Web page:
On the other hand, the slowdown in the world economy cut the growth rate of more volatile trade flows like conventional breakbulk, liquid bulk and vehicles. However, the volume of dry bulk such as scrap metal, minerals and coal grew by 9.5%.
Container volume continues to expand
The 5.7% growth of container freight is by far the largest category in the port of Antwerp. This growth can mainly be seen in the transhipment of containers, but the container volume is also expanding due to more imports and exports.
"The uncertainty in world trade has not yet had any impact on our container volume. In fact it is continuing to expand, thus further consolidating our world leadership position. As a consequence we are continuing to develop additional freight transport to the hinterland by rail and barge."
explained Port of Antwerp CEO, Jacques Vandermeiren.
Ups and downs in world trade are continuing to affect breakbulk freight flows, leading in an overall fall of 9%. The conventional breakbulk volume, with steel as the main category, faced a fall of 12.9%. Both imports and exports of steel are experiencing the consequences of geopolitical measures more and more, restricting the flow of trade.
The total Ro/Ro volume for its part contracted by 2.1%, with the number of new cars handled reducing by 10%. On the contrary, the decline was partly balanced by an increased volume of second-hand cars, with growth of 12%.
Dry bulk growing
The dry bulk volume for its part grew 9.5% over nine months. During this period, five times as much coal was shipped as in the same period last year. The strong rise in the volume of coal was partly because of a temporary shift in transport routes as a result of low water levels in the Rhine.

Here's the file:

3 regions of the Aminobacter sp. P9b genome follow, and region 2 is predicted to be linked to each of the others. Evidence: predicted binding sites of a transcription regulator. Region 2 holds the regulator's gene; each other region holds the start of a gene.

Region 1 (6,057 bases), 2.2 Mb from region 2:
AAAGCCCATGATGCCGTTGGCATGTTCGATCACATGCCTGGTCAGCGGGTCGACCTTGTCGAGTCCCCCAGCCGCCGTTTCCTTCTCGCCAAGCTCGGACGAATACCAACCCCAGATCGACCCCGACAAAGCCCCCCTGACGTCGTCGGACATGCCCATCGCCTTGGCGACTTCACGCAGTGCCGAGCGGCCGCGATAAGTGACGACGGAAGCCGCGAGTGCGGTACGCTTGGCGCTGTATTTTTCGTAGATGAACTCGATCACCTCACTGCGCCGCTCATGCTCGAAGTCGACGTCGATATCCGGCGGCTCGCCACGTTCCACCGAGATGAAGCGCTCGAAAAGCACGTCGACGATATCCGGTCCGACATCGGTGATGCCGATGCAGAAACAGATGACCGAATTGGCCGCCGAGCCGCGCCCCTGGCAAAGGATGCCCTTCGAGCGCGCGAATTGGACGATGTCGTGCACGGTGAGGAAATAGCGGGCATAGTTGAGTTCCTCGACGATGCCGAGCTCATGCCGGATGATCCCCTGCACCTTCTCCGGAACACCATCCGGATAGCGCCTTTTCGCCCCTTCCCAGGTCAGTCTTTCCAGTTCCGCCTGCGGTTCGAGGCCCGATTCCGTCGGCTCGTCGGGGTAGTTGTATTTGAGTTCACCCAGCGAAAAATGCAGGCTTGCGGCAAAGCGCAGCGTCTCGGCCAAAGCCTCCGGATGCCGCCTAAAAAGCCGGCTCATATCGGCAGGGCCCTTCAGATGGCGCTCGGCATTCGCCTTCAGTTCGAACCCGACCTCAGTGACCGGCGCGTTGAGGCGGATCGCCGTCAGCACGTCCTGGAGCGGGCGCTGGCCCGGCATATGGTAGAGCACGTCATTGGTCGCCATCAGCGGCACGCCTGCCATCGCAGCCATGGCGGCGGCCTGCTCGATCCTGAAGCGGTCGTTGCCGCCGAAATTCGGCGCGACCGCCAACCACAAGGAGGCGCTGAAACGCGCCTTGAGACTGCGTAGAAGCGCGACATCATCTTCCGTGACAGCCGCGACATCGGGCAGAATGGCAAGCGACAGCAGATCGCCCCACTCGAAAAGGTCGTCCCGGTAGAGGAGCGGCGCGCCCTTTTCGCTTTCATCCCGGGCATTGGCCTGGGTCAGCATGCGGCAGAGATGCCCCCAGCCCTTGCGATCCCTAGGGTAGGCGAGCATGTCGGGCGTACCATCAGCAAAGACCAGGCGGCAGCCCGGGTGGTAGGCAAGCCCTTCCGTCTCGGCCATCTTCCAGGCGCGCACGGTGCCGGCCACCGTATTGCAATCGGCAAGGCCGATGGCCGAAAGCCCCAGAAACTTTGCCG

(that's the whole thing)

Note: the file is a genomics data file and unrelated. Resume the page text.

This was highlighted by traders stocking up, given the prospect of higher coal prices in the coming months. The other dry bulk categories, like fertilisers which were the highest performer in 2018, are coming under heavy pressure and are trending downwards.
Fluctuations in liquid bulk
Liquid bulk fell 6.2% by the end of the third quarter, with the crude oil volume rising by 5.5%. s for chemicals, experienced a growth of 5.7% by the end of the second quarter, and they contracted again so that by the end of September they were at practically the same level, up by only 0.8%.
Oil derivatives also saw a slack month in August, causing an overall decline of 9.5% by the end of the third quarter. However, the refinery-bound volumes remained relatively stable, despite the volumes regarding trading activities, which performed rather poorly.
In addition, a slowdown in economic growth and fluctuating oil prices with a downwards trend caused uncertainty among traders, with little rotation. But there are positive signals,as the chemical giant BASF recently announced an investment of 550 million euros in additional production capacity at its Antwerp site.
Seagoing ships on course
10,814 seagoing ships called at Antwerp during the past nine months. The gross tonnage of ships berthing in the port fell slightly by 0.8%, at 313 million GT.
"Port of Antwerp keeps on growing. The recent call by the MSC Isabella is a new record as the largest container ship ever to call at Antwerp. Proof that our port offers safe and easy access to megamax container carriers with deep draught. In this way we continue our sustainable growth because large ships like these significantly lower carbon emission per shipped container."
concluded port alderman Annick De Ridder.